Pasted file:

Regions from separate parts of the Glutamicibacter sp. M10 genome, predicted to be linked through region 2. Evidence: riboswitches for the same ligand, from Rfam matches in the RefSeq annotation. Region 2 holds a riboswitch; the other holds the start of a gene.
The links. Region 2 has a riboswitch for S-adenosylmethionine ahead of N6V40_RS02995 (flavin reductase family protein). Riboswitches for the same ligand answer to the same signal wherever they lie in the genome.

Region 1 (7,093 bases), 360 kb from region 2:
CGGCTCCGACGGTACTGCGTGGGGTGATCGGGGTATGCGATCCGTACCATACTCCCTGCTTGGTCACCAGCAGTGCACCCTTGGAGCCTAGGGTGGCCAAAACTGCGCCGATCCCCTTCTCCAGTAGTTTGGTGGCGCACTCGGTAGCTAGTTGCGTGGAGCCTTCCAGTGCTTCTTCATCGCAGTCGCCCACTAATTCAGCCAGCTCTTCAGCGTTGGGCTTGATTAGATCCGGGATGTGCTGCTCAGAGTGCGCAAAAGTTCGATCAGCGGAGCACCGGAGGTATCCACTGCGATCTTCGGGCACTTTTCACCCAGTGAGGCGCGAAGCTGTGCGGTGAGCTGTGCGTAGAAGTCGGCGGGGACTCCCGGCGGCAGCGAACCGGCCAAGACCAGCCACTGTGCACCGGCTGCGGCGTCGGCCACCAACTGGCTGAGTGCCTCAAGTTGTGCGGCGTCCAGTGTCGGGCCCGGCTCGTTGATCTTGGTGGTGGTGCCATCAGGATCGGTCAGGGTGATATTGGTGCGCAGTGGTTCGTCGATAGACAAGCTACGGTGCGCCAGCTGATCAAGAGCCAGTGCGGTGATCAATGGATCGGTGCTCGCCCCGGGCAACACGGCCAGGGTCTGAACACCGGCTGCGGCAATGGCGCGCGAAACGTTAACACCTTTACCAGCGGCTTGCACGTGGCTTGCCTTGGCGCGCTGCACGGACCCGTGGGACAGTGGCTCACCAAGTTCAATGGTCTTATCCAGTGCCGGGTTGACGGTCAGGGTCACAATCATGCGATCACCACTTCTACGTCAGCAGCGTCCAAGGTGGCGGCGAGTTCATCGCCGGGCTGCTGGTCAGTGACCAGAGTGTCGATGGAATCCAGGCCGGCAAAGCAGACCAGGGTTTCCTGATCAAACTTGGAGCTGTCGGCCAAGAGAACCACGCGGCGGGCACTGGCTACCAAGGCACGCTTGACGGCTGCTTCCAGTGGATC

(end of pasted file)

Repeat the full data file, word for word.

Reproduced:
Regions from separate parts of the Glutamicibacter sp. M10 genome, predicted to be linked through region 2. Evidence: riboswitches for the same ligand, from Rfam matches in the RefSeq annotation. Region 2 holds a riboswitch; the other holds the start of a gene.
The links. Region 2 has a riboswitch for S-adenosylmethionine ahead of N6V40_RS02995 (flavin reductase family protein). Riboswitches for the same ligand answer to the same signal wherever they lie in the genome.

Region 1 (7,093 bases), 360 kb from region 2:
CGGCTCCGACGGTACTGCGTGGGGTGATCGGGGTATGCGATCCGTACCATACTCCCTGCTTGGTCACCAGCAGTGCACCCTTGGAGCCTAGGGTGGCCAAAACTGCGCCGATCCCCTTCTCCAGTAGTTTGGTGGCGCACTCGGTAGCTAGTTGCGTGGAGCCTTCCAGTGCTTCTTCATCGCAGTCGCCCACTAATTCAGCCAGCTCTTCAGCGTTGGGCTTGATTAGATCCGGGATGTGCTGCTCAGAGTGCGCAAAAGTTCGATCAGCGGAGCACCGGAGGTATCCACTGCGATCTTCGGGCACTTTTCACCCAGTGAGGCGCGAAGCTGTGCGGTGAGCTGTGCGTAGAAGTCGGCGGGGACTCCCGGCGGCAGCGAACCGGCCAAGACCAGCCACTGTGCACCGGCTGCGGCGTCGGCCACCAACTGGCTGAGTGCCTCAAGTTGTGCGGCGTCCAGTGTCGGGCCCGGCTCGTTGATCTTGGTGGTGGTGCCATCAGGATCGGTCAGGGTGATATTGGTGCGCAGTGGTTCGTCGATAGACAAGCTACGGTGCGCCAGCTGATCAAGAGCCAGTGCGGTGATCAATGGATCGGTGCTCGCCCCGGGCAACACGGCCAGGGTCTGAACACCGGCTGCGGCAATGGCGCGCGAAACGTTAACACCTTTACCAGCGGCTTGCACGTGGCTTGCCTTGGCGCGCTGCACGGACCCGTGGGACAGTGGCTCACCAAGTTCAATGGTCTTATCCAGTGCCGGGTTGACGGTCAGGGTCACAATCATGCGATCACCACTTCTACGTCAGCAGCGTCCAAGGTGGCGGCGAGTTCATCGCCGGGCTGCTGGTCAGTGACCAGAGTGTCGATGGAATCCAGGCCGGCAAAGCAGACCAGGGTTTCCTGATCAAACTTGGAGCTGTCGGCCAAGAGAACCACGCGGCGGGCACTGGCTACCAAGGCACGCTTGACGGCTGCTTCCAGTGGATC